The Trump administration seems bent on regime change and war with Iran. Using harsh, hyperbolic and often absurd rhetoric, the Trump, Bolton, and Pompeo trio continue to tighten sanctions, deploy additional military forces, and threaten
war. They have learned nothing from past US military blunders—not to mention war crimes—in Vietnam, Central America, Grenada, Iraq, and Afghanistan. Their aggressive behavior toward Venezuela, Cuba, and Nicaragua suggests a distraction from the administration’s incompetence and unfulfilled promises. But prospects of an assault on Iran are especially worrisome.
Trump’s withdrawal from the 2015 international agreement on controls over Iran’s nuclear program – known as the Joint Comprehensive Plan of Action – was the first indication of a plan to destabilize Iran. Then came new and tougher sanctions. They are hurting the Iranian people – leading to the currency’s decline in value, the loss of investments, and the inability to import an array of goods, notably medications to treat chronic diseases and cancers – but they will not bring down the Iranian regime.
Then came the Warsaw “summit” in February, meant to close ranks against Iran; attendees included US Vice-President Pence, Israel’s Netanyahu, and Sunni Arab officials. As the gathering took place, a terrorist attack killed 29 members of Iran’s Revolutionary Guards in southeastern Iran. Trump then announced plans to send an additional 1,500 soldiers “for protection in the Middle East”, whatever that means. All Americans should be concerned about the possibility of an attack on Iran and yet another costly, lengthy, and immoral military quagmire.
Why is the US so obsessed with Iran? The Islamic Republic of Iran is hardly the most democratic or women-friendly regime in the world, but it is far from the worst. Here are some facts (as opposed to the Trump Administration’s fake news):
– Iran has never launched an attack against any country, whereas the U.S., Israel, and Saudi Arabia have. Iraq under Saddam Hussein attacked Iran, with American’s blessing.
– The 9/11 attacks on U.S. soil were carried out predominantly by Saudi citizens – and not a single Iranian. Iranians held a candlelight vigil to honor the American dead, 60,000 spectators at a World Cup qualifying match in Tehran stood for a minute of silence to commemorate the dead, and the Khatami government condemned the terrorist act and offered to help defeat al-Qaeda, all of which was ignored by the Bush administration. Instead, Iran was labeled as part of a putative “axis of evil”.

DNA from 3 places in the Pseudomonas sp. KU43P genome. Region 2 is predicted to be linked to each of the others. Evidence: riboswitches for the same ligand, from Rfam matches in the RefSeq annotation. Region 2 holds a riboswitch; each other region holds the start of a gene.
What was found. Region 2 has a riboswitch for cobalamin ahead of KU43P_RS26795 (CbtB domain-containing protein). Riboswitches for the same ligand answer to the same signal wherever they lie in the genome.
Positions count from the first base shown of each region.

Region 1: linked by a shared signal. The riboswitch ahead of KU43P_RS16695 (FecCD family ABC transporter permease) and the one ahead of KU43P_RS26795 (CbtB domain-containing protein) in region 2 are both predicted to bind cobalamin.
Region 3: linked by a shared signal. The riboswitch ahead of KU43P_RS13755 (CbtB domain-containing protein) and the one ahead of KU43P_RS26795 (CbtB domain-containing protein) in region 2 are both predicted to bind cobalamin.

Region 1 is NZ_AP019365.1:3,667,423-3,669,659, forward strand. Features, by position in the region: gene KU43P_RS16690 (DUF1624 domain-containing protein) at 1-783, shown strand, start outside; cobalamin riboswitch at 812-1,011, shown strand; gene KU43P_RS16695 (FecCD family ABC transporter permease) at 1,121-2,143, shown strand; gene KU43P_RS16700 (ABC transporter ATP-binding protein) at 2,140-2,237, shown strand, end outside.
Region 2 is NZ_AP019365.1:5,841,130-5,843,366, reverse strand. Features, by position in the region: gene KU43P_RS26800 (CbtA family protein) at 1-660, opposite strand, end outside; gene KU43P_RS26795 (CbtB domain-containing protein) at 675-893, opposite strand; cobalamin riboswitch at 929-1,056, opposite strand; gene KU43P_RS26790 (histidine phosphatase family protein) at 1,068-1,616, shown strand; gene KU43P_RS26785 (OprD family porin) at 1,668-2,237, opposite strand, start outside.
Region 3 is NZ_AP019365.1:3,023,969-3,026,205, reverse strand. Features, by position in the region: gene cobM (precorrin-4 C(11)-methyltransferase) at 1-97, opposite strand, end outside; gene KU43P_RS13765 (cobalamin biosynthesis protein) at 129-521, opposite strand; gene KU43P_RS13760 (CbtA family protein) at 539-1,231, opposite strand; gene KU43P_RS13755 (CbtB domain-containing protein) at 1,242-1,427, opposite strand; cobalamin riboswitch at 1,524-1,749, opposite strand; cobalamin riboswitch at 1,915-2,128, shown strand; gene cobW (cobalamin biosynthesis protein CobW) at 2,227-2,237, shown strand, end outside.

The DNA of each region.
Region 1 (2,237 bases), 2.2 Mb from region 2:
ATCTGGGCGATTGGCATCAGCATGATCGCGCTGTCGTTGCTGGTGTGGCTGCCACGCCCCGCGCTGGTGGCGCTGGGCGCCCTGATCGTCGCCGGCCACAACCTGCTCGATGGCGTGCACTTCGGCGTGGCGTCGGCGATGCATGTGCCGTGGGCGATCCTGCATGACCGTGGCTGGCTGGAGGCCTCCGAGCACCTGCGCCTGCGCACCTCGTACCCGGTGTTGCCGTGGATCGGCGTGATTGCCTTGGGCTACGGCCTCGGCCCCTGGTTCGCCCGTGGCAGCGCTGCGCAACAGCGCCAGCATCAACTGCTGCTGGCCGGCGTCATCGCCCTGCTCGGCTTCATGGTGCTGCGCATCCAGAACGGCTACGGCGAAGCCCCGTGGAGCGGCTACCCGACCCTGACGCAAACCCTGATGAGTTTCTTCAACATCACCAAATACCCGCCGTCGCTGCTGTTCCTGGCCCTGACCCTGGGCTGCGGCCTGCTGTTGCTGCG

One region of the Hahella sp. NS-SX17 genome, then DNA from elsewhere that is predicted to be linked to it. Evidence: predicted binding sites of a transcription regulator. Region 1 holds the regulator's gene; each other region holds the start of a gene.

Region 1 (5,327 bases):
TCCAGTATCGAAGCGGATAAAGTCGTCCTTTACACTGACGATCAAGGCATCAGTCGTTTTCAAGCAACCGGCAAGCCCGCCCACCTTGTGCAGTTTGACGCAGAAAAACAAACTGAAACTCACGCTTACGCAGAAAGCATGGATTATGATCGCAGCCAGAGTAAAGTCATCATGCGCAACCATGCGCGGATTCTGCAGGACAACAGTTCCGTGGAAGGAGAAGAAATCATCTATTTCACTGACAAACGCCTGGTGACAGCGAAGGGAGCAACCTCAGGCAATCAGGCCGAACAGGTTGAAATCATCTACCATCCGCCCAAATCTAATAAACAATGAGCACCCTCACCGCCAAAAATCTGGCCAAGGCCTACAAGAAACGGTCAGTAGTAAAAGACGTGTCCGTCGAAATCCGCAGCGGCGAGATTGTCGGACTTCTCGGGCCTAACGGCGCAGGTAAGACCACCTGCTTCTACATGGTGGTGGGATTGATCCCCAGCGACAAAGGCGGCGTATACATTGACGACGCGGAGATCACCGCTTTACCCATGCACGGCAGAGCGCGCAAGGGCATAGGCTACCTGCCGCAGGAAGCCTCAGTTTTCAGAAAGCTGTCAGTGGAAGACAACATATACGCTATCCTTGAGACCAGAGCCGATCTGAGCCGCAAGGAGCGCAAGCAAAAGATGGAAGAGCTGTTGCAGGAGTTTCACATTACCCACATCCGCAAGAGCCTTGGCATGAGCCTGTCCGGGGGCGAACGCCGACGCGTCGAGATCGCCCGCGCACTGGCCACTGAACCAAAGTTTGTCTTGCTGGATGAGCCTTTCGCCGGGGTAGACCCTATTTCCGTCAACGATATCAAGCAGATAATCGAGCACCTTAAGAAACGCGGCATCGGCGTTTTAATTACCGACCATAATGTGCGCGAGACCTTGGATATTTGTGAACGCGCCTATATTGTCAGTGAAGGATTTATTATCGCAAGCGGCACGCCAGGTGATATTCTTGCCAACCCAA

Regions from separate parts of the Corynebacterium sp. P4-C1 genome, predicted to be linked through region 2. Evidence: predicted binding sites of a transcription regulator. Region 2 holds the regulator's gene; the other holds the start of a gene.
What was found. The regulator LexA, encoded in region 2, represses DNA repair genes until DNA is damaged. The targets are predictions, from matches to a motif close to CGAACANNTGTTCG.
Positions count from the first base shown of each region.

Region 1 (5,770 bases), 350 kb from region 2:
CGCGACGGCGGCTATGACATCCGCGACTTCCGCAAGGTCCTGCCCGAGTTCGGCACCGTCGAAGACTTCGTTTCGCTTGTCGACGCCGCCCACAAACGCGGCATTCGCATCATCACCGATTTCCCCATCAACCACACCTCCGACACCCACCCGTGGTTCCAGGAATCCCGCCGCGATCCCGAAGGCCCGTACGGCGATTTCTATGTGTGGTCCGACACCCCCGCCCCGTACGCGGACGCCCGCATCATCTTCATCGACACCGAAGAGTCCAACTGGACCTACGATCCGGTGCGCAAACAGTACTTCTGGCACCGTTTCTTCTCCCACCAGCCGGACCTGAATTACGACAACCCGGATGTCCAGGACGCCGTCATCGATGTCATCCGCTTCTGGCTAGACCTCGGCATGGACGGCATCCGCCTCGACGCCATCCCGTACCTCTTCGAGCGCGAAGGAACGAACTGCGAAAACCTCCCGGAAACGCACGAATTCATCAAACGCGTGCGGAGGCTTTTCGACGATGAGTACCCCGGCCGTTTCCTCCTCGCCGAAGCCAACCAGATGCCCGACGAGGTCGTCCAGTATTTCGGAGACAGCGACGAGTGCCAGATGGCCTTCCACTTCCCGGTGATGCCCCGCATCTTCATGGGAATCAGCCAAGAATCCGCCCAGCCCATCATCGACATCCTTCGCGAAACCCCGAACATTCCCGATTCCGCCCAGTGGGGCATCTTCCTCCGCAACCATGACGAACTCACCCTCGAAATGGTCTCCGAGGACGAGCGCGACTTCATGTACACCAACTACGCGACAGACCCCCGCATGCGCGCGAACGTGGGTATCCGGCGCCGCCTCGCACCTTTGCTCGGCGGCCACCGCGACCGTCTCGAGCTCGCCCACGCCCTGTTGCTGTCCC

– For nearly four decades, America’s friend Saudi Arabia has exported a virulent form of Wahhabi Islam that has inspired terrorists throughout the world. Iran may be harsh on its dissident citizens, but it is not responsible for the global spread of Islamist terrorism.
– For years, Iran’s military spending has been a fraction of that of Saudi Arabia and other Arab Gulf countries. In 2015, Iran’s military spending constituted just 2.3% of GDP, compared with Saudi Arabia’s 13.5%. In the war on Yemen, the US is the largest supplier of weaponry, used by Saudi Arabia and the UAE to attack Yemeni homes, hospitals, schools, and water supplies, and to create the world’s worse humanitarian crisis.
The truth is with their destabilization campaigns against Iraq, Syria, Libya, Yemen, and now Iran, it is actually the U.S., Israel, Saudi Arabia, and the UAE that have been sources of instability and terrorism in the Middle East. The American people must not allow this to continue but must call on their elected representatives to urge mediation, negotiations, and a return to diplomacy. A peaceful and sane foreign policy, and not reckless militarism, will make America safer, stronger, and a more legitimate world power.
-Val Moghadam, a professor of International Affairs and Sociology at Northeastern University, is a Board member of Mass. Peace Action and National Peace Action.